Photo by Adam Detour
Lovin’ Spoonfuls feeds 35,000 people with 70,000 pounds of food each a week in the Greater Boston area. All of it is repurposed food that otherwise would go to waste. And all of this—an endeavor that both feeds those in need and combats food waste—is due to the insatiable curiosity and determination of Ashley Stanley.
In 2009, Ashley walked into a Brookline supermarket and on a whim asked to see what was being thrown away. “Now,” she says, “we talk about food waste and food rescue as part of the vernacular.” But then it “wasn’t necessarily commonplace.” A self-described amateur with questions, she had read some of the statistics on food waste online, but didn’t have a visual reference point for how it translated into real life. She just wanted an answer to the question: Where does all that food go? What happens to it?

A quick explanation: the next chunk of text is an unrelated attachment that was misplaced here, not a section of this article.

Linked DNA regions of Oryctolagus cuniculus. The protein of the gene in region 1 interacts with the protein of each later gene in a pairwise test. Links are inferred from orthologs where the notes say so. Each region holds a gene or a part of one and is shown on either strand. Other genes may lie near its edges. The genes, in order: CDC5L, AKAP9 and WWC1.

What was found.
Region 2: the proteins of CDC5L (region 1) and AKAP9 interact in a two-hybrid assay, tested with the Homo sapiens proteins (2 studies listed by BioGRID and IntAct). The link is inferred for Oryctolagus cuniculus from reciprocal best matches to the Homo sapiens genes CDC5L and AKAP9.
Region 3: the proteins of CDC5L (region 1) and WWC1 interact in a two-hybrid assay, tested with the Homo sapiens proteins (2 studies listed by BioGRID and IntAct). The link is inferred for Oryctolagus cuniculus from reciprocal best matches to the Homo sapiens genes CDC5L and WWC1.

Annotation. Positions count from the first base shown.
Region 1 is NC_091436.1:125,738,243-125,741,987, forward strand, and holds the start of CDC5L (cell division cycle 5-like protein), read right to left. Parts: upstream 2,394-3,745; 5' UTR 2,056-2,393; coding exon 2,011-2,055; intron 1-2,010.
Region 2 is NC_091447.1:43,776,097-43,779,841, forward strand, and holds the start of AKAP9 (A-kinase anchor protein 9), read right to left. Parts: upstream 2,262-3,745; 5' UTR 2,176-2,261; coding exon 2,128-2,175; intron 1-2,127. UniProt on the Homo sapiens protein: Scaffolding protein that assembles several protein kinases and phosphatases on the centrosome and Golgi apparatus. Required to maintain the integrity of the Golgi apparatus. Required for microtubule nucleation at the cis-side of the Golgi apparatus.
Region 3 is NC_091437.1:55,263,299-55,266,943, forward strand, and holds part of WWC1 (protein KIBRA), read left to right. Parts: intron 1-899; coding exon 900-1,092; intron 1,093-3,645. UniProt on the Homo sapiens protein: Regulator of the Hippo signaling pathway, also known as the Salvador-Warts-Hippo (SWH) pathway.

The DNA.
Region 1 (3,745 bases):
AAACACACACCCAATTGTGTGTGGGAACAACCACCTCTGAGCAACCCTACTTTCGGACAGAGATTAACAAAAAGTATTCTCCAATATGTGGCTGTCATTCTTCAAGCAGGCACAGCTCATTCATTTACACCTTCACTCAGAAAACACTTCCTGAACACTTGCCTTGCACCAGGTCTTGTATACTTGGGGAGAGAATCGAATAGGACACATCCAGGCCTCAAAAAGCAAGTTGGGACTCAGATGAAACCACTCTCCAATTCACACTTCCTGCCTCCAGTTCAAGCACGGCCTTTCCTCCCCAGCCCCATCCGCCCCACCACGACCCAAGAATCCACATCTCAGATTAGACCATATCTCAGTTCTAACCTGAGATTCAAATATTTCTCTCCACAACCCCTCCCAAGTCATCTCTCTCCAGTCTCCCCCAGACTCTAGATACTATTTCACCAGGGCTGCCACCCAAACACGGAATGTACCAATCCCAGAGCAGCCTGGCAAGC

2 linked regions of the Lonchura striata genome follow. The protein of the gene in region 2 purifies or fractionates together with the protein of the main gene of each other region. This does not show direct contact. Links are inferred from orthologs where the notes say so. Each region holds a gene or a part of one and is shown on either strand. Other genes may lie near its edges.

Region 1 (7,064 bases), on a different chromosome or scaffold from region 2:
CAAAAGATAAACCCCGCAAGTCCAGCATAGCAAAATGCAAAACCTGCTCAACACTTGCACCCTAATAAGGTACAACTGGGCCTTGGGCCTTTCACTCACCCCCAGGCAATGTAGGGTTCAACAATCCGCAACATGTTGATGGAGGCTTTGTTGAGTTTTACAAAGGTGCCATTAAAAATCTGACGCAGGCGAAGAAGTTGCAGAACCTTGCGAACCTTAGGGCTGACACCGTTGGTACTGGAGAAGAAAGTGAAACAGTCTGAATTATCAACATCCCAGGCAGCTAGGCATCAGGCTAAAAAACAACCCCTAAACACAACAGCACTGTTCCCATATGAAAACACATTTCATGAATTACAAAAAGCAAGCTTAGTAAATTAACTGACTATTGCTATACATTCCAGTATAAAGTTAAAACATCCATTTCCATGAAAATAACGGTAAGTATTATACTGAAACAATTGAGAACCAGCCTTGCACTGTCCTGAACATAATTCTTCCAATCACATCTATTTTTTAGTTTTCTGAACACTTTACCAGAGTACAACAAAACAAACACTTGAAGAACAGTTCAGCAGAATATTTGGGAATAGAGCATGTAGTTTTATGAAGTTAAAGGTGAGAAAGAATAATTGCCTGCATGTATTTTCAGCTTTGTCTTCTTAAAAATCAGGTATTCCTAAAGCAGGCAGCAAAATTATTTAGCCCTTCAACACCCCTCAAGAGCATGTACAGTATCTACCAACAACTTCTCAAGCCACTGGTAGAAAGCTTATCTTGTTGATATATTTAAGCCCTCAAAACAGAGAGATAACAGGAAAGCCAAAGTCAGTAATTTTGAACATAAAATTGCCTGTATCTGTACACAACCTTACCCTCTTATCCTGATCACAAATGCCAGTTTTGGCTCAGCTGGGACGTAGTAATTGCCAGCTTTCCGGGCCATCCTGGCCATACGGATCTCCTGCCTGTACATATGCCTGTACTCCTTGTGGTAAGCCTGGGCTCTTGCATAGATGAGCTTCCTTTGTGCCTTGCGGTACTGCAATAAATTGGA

What Ashley found in the back of that supermarket shocked her—pallets of food that was perfectly good, slated for the dump. She persisted in asking if she could have this food, and finally the manager agreed, if only to get rid of her. She left with a full car and went to the Pine Street Inn. Now the nonprofit she founded provides food to food pantries, children’s programs, recovery programs and many other places.
In some ways it was natural that what became Ashley’s life mission is centered around food. Her grandmother was a Holocaust survivor, and the family understood that food had intrinsic value and was not to be wasted. Sober for 18 years after struggling with heroin addiction, just 40 and recently married, she still sounds a little astonished by Lovin’ Spoonfuls success. “This sort of found me,” she says.
This story appeared in the Winter 2019 issue.
ALISON ARNETT is a freelance writer, concentrating on food and agricultural topics. She was formerly the restaurant critic and food writer of the Boston Globe. She also teaches a Writing about Food class for Harvard Extension School.